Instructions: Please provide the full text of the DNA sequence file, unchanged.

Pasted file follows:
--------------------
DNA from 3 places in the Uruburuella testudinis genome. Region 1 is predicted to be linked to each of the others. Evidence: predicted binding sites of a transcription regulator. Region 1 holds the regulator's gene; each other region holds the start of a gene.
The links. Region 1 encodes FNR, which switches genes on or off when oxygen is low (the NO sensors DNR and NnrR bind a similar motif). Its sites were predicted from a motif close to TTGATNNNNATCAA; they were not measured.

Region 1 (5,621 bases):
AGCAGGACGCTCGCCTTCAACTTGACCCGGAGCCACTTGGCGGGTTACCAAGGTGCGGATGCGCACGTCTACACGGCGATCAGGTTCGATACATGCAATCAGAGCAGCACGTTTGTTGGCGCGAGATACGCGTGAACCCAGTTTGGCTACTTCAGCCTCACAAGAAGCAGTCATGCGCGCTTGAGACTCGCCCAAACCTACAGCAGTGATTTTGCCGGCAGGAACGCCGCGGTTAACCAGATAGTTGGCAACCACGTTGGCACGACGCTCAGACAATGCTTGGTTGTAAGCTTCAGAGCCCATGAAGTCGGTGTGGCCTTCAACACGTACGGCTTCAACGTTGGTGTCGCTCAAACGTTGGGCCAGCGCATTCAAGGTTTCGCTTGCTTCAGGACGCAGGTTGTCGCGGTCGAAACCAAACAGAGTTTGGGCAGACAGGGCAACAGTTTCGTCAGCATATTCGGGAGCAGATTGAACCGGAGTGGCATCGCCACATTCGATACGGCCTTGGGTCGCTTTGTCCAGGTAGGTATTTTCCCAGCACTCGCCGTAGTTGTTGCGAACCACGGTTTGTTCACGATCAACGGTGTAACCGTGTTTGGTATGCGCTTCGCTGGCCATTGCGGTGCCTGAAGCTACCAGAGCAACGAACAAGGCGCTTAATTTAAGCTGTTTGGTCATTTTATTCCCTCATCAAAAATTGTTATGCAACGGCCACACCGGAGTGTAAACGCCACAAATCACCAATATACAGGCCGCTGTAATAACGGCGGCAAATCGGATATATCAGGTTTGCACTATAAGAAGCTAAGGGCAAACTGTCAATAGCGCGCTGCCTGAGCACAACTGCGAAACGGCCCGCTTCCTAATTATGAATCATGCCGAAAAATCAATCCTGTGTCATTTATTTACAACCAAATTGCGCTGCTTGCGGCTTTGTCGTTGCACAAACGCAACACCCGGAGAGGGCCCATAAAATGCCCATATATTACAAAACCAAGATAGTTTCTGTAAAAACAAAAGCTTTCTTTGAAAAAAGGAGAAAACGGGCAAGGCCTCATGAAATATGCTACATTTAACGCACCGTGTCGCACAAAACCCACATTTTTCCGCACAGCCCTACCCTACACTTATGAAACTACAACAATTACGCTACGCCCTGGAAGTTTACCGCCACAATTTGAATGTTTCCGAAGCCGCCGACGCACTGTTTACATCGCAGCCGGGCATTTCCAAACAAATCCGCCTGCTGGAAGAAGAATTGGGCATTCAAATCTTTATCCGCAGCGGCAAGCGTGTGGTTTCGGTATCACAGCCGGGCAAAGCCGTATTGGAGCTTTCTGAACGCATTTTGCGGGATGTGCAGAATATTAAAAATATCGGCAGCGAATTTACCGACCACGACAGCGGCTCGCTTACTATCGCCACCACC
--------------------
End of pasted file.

DNA from 3 places in the Uruburuella testudinis genome. Region 1 is predicted to be linked to each of the others. Evidence: predicted binding sites of a transcription regulator. Region 1 holds the regulator's gene; each other region holds the start of a gene.
The links. Region 1 encodes FNR, which switches genes on or off when oxygen is low (the NO sensors DNR and NnrR bind a similar motif). Its sites were predicted from a motif close to TTGATNNNNATCAA; they were not measured.

Region 1 (5,621 bases):
AGCAGGACGCTCGCCTTCAACTTGACCCGGAGCCACTTGGCGGGTTACCAAGGTGCGGATGCGCACGTCTACACGGCGATCAGGTTCGATACATGCAATCAGAGCAGCACGTTTGTTGGCGCGAGATACGCGTGAACCCAGTTTGGCTACTTCAGCCTCACAAGAAGCAGTCATGCGCGCTTGAGACTCGCCCAAACCTACAGCAGTGATTTTGCCGGCAGGAACGCCGCGGTTAACCAGATAGTTGGCAACCACGTTGGCACGACGCTCAGACAATGCTTGGTTGTAAGCTTCAGAGCCCATGAAGTCGGTGTGGCCTTCAACACGTACGGCTTCAACGTTGGTGTCGCTCAAACGTTGGGCCAGCGCATTCAAGGTTTCGCTTGCTTCAGGACGCAGGTTGTCGCGGTCGAAACCAAACAGAGTTTGGGCAGACAGGGCAACAGTTTCGTCAGCATATTCGGGAGCAGATTGAACCGGAGTGGCATCGCCACATTCGATACGGCCTTGGGTCGCTTTGTCCAGGTAGGTATTTTCCCAGCACTCGCCGTAGTTGTTGCGAACCACGGTTTGTTCACGATCAACGGTGTAACCGTGTTTGGTATGCGCTTCGCTGGCCATTGCGGTGCCTGAAGCTACCAGAGCAACGAACAAGGCGCTTAATTTAAGCTGTTTGGTCATTTTATTCCCTCATCAAAAATTGTTATGCAACGGCCACACCGGAGTGTAAACGCCACAAATCACCAATATACAGGCCGCTGTAATAACGGCGGCAAATCGGATATATCAGGTTTGCACTATAAGAAGCTAAGGGCAAACTGTCAATAGCGCGCTGCCTGAGCACAACTGCGAAACGGCCCGCTTCCTAATTATGAATCATGCCGAAAAATCAATCCTGTGTCATTTATTTACAACCAAATTGCGCTGCTTGCGGCTTTGTCGTTGCACAAACGCAACACCCGGAGAGGGCCCATAAAATGCCCATATATTACAAAACCAAGATAGTTTCTGTAAAAACAAAAGCTTTCTTTGAAAAAAGGAGAAAACGGGCAAGGCCTCATGAAATATGCTACATTTAACGCACCGTGTCGCACAAAACCCACATTTTTCCGCACAGCCCTACCCTACACTTATGAAACTACAACAATTACGCTACGCCCTGGAAGTTTACCGCCACAATTTGAATGTTTCCGAAGCCGCCGACGCACTGTTTACATCGCAGCCGGGCATTTCCAAACAAATCCGCCTGCTGGAAGAAGAATTGGGCATTCAAATCTTTATCCGCAGCGGCAAGCGTGTGGTTTCGGTATCACAGCCGGGCAAAGCCGTATTGGAGCTTTCTGAACGCATTTTGCGGGATGTGCAGAATATTAAAAATATCGGCAGCGAATTTACCGACCACGACAGCGGCTCGCTTACTATCGCCACCACC